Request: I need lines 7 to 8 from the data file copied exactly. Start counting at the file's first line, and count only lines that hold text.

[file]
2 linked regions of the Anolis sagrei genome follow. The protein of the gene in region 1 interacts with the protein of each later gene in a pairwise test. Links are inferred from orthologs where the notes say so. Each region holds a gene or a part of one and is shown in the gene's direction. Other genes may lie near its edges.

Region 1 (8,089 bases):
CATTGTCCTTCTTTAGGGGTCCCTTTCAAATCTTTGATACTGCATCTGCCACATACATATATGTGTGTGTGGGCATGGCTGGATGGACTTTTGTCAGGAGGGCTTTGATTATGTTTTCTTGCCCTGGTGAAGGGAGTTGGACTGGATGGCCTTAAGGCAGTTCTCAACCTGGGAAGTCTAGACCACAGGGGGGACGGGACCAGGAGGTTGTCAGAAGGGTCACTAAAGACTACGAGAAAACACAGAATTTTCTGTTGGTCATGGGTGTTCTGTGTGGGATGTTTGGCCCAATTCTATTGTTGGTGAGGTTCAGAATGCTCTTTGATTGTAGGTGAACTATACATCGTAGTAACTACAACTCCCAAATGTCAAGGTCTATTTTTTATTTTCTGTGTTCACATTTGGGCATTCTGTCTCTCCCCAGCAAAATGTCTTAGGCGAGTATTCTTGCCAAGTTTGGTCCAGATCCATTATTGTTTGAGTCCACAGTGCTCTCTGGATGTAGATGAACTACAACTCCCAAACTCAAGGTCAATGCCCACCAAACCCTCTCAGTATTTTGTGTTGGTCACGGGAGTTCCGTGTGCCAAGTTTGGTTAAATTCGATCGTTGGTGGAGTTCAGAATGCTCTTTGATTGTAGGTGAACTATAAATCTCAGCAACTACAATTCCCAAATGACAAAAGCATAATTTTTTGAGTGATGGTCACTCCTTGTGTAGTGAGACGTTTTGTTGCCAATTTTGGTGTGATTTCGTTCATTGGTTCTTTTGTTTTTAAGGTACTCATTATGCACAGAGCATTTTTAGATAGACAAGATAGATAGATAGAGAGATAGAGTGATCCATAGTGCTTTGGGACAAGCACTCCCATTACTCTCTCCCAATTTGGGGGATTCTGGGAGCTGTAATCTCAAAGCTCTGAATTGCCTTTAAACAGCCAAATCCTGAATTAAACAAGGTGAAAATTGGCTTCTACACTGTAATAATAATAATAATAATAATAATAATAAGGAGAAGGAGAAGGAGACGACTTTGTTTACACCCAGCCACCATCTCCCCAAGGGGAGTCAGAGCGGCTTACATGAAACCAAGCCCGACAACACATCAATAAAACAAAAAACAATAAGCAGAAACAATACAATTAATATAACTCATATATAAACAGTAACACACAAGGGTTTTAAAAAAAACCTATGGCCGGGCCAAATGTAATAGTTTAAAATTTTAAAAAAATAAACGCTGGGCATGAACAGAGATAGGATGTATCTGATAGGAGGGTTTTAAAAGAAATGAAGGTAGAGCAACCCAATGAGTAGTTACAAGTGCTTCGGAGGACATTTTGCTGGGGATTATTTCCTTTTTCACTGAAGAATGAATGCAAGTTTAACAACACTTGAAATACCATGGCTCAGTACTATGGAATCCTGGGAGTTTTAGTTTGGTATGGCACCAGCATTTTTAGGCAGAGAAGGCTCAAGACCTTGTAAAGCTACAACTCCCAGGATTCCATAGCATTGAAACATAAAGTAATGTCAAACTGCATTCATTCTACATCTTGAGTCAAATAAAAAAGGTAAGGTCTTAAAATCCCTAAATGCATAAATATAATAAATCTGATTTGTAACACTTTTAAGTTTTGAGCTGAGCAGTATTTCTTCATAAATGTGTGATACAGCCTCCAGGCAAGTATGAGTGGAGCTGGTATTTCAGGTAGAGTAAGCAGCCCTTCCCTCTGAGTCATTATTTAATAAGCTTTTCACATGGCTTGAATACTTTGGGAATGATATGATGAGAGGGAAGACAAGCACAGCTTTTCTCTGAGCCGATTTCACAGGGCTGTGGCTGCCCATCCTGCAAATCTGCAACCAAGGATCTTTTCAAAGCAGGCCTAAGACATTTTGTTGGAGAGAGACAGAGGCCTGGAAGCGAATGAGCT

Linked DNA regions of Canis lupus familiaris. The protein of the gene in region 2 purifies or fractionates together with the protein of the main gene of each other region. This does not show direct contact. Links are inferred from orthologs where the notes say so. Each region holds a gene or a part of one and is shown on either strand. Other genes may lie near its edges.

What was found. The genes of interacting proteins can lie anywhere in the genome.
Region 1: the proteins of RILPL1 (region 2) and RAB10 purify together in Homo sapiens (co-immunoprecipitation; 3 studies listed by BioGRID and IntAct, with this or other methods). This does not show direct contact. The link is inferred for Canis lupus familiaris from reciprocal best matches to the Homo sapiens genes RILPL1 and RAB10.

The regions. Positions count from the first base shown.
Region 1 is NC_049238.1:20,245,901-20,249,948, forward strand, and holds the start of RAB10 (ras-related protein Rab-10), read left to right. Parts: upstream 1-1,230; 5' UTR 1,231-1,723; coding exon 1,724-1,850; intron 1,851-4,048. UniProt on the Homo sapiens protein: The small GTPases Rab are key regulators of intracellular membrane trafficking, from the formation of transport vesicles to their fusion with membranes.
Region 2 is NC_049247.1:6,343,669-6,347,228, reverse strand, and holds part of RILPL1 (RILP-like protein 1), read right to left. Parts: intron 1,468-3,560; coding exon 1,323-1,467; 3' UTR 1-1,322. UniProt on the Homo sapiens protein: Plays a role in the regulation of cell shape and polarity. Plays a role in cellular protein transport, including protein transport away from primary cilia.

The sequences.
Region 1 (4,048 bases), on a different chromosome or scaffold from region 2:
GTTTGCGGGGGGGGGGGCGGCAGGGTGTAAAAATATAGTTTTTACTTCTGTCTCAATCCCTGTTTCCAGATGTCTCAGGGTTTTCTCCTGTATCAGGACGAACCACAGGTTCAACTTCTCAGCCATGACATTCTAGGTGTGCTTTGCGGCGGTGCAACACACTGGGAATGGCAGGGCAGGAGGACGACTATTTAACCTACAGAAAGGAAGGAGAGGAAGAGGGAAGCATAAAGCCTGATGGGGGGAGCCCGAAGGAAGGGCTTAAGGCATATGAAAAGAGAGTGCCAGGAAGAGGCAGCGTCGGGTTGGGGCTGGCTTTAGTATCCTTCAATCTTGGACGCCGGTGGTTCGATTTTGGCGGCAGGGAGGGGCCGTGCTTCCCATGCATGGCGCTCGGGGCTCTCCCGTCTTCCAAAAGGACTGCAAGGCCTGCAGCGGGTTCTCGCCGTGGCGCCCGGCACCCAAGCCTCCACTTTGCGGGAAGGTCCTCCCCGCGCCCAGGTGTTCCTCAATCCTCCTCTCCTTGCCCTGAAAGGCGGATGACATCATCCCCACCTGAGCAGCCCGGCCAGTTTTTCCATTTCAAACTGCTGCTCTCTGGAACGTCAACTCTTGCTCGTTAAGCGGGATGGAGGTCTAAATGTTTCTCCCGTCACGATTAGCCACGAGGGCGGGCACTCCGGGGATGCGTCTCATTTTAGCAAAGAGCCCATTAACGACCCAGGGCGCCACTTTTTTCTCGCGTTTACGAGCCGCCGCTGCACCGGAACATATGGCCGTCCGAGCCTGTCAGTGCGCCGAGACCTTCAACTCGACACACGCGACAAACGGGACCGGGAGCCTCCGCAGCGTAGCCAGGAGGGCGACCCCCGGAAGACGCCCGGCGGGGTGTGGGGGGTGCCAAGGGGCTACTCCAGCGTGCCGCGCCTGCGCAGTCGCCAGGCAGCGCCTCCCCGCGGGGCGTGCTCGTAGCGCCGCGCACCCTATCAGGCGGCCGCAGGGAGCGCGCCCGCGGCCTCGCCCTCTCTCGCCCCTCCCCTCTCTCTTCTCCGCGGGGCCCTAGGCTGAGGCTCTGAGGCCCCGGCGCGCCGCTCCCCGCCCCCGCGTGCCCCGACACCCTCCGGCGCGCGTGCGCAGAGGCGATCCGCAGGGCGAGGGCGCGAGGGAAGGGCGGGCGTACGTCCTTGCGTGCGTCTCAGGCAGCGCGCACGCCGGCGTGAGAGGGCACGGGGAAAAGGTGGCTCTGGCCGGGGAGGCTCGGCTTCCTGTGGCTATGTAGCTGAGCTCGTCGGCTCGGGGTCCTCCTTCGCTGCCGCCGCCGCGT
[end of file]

The regions. Positions count from the first base shown.
Region 1 is NC_049238.1:20,245,901-20,249,948, forward strand, and holds the start of RAB10 (ras-related protein Rab-10), read left to right. Parts: upstream 1-1,230; 5' UTR 1,231-1,723; coding exon 1,724-1,850; intron 1,851-4,048. UniProt on the Homo sapiens protein: The small GTPases Rab are key regulators of intracellular membrane trafficking, from the formation of transport vesicles to their fusion with membranes.